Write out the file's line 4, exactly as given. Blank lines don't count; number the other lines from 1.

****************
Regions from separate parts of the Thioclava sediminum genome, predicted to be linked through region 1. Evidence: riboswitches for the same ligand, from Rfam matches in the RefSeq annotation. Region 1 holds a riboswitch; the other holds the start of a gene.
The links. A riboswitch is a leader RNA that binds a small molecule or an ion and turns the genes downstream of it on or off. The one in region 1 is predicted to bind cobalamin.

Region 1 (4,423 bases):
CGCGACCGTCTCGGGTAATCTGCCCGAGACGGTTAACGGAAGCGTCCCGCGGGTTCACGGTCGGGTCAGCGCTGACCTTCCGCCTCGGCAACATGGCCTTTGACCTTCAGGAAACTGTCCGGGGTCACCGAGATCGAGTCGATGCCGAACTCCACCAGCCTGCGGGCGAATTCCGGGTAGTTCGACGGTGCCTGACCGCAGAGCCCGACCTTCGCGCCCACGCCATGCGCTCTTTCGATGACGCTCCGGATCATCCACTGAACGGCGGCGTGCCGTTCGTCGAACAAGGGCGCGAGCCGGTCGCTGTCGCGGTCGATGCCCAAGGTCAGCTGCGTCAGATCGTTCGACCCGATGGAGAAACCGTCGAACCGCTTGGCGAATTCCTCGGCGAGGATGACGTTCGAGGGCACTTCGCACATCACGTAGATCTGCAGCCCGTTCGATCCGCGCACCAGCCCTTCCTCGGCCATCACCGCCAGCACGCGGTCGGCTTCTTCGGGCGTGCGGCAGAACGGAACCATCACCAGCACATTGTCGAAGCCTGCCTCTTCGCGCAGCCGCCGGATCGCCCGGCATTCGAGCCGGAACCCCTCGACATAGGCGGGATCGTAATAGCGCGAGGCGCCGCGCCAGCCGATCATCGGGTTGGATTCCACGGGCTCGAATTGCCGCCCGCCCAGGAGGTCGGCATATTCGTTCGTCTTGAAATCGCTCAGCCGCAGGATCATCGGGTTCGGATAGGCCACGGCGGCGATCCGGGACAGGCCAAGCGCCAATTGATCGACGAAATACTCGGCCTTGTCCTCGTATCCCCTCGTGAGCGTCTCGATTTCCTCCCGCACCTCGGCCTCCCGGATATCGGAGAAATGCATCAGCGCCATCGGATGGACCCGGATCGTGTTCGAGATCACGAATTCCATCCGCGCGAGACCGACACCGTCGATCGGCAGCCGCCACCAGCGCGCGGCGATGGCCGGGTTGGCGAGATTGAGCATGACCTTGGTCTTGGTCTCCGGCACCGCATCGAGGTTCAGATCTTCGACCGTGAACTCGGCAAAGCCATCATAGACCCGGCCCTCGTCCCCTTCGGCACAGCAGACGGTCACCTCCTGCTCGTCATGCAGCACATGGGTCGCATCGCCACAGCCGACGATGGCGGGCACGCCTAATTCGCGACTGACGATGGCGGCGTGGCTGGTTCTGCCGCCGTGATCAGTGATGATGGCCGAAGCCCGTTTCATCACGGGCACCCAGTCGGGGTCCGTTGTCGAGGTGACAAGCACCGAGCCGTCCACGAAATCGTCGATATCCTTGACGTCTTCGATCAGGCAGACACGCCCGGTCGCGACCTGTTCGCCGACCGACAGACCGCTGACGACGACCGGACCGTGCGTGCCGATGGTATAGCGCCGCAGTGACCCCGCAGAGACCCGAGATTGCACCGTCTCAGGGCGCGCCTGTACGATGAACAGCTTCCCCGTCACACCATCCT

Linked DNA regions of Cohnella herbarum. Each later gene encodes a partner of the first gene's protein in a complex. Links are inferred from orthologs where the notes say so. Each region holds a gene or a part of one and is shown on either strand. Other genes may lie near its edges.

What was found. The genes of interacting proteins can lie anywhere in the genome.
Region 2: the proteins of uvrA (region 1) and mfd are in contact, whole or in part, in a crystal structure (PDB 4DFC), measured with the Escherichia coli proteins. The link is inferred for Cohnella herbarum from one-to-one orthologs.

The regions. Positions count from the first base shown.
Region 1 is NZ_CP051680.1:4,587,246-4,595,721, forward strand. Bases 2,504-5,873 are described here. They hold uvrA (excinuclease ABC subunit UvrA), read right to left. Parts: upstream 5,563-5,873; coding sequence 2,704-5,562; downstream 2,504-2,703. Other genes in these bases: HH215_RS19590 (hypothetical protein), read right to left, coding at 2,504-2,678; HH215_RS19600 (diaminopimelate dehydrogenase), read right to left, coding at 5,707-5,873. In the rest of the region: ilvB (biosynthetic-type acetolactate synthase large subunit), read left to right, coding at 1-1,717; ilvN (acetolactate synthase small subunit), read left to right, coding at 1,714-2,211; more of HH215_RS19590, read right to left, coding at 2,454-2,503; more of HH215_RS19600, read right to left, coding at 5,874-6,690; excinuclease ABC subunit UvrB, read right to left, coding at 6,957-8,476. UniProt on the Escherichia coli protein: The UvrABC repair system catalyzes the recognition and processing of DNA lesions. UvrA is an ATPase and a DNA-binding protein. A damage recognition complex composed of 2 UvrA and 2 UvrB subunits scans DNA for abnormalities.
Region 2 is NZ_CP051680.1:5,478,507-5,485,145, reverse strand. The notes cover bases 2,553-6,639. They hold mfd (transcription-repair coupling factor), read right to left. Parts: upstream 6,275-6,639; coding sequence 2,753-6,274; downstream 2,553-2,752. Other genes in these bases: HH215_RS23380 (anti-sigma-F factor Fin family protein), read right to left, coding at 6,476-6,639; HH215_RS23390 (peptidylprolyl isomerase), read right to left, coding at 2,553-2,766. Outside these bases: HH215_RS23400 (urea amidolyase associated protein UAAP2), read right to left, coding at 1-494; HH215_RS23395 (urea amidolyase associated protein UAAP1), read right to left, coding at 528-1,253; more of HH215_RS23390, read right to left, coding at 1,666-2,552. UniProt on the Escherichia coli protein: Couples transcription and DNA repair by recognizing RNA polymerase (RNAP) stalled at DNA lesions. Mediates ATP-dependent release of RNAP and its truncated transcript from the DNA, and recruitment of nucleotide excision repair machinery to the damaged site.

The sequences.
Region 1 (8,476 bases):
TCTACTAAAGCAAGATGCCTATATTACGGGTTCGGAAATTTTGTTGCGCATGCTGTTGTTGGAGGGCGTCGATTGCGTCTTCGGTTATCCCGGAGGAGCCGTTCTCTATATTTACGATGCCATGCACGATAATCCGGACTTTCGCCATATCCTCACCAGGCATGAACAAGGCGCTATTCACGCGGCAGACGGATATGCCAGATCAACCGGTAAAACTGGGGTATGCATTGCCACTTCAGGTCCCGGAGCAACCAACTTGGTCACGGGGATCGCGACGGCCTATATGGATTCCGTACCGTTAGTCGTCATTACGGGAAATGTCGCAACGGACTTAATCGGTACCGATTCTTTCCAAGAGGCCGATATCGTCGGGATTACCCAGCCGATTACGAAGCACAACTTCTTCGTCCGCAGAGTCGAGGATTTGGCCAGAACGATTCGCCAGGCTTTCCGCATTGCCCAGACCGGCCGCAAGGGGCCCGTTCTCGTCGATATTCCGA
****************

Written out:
CGCGACCGTCTCGGGTAATCTGCCCGAGACGGTTAACGGAAGCGTCCCGCGGGTTCACGGTCGGGTCAGCGCTGACCTTCCGCCTCGGCAACATGGCCTTTGACCTTCAGGAAACTGTCCGGGGTCACCGAGATCGAGTCGATGCCGAACTCCACCAGCCTGCGGGCGAATTCCGGGTAGTTCGACGGTGCCTGACCGCAGAGCCCGACCTTCGCGCCCACGCCATGCGCTCTTTCGATGACGCTCCGGATCATCCACTGAACGGCGGCGTGCCGTTCGTCGAACAAGGGCGCGAGCCGGTCGCTGTCGCGGTCGATGCCCAAGGTCAGCTGCGTCAGATCGTTCGACCCGATGGAGAAACCGTCGAACCGCTTGGCGAATTCCTCGGCGAGGATGACGTTCGAGGGCACTTCGCACATCACGTAGATCTGCAGCCCGTTCGATCCGCGCACCAGCCCTTCCTCGGCCATCACCGCCAGCACGCGGTCGGCTTCTTCGGGCGTGCGGCAGAACGGAACCATCACCAGCACATTGTCGAAGCCTGCCTCTTCGCGCAGCCGCCGGATCGCCCGGCATTCGAGCCGGAACCCCTCGACATAGGCGGGATCGTAATAGCGCGAGGCGCCGCGCCAGCCGATCATCGGGTTGGATTCCACGGGCTCGAATTGCCGCCCGCCCAGGAGGTCGGCATATTCGTTCGTCTTGAAATCGCTCAGCCGCAGGATCATCGGGTTCGGATAGGCCACGGCGGCGATCCGGGACAGGCCAAGCGCCAATTGATCGACGAAATACTCGGCCTTGTCCTCGTATCCCCTCGTGAGCGTCTCGATTTCCTCCCGCACCTCGGCCTCCCGGATATCGGAGAAATGCATCAGCGCCATCGGATGGACCCGGATCGTGTTCGAGATCACGAATTCCATCCGCGCGAGACCGACACCGTCGATCGGCAGCCGCCACCAGCGCGCGGCGATGGCCGGGTTGGCGAGATTGAGCATGACCTTGGTCTTGGTCTCCGGCACCGCATCGAGGTTCAGATCTTCGACCGTGAACTCGGCAAAGCCATCATAGACCCGGCCCTCGTCCCCTTCGGCACAGCAGACGGTCACCTCCTGCTCGTCATGCAGCACATGGGTCGCATCGCCACAGCCGACGATGGCGGGCACGCCTAATTCGCGACTGACGATGGCGGCGTGGCTGGTTCTGCCGCCGTGATCAGTGATGATGGCCGAAGCCCGTTTCATCACGGGCACCCAGTCGGGGTCCGTTGTCGAGGTGACAAGCACCGAGCCGTCCACGAAATCGTCGATATCCTTGACGTCTTCGATCAGGCAGACACGCCCGGTCGCGACCTGTTCGCCGACCGACAGACCGCTGACGACGACCGGACCGTGCGTGCCGATGGTATAGCGCCGCAGTGACCCCGCAGAGACCCGAGATTGCACCGTCTCAGGGCGCGCCTGTACGATGAACAGCTTCCCCGTCACACCATCCT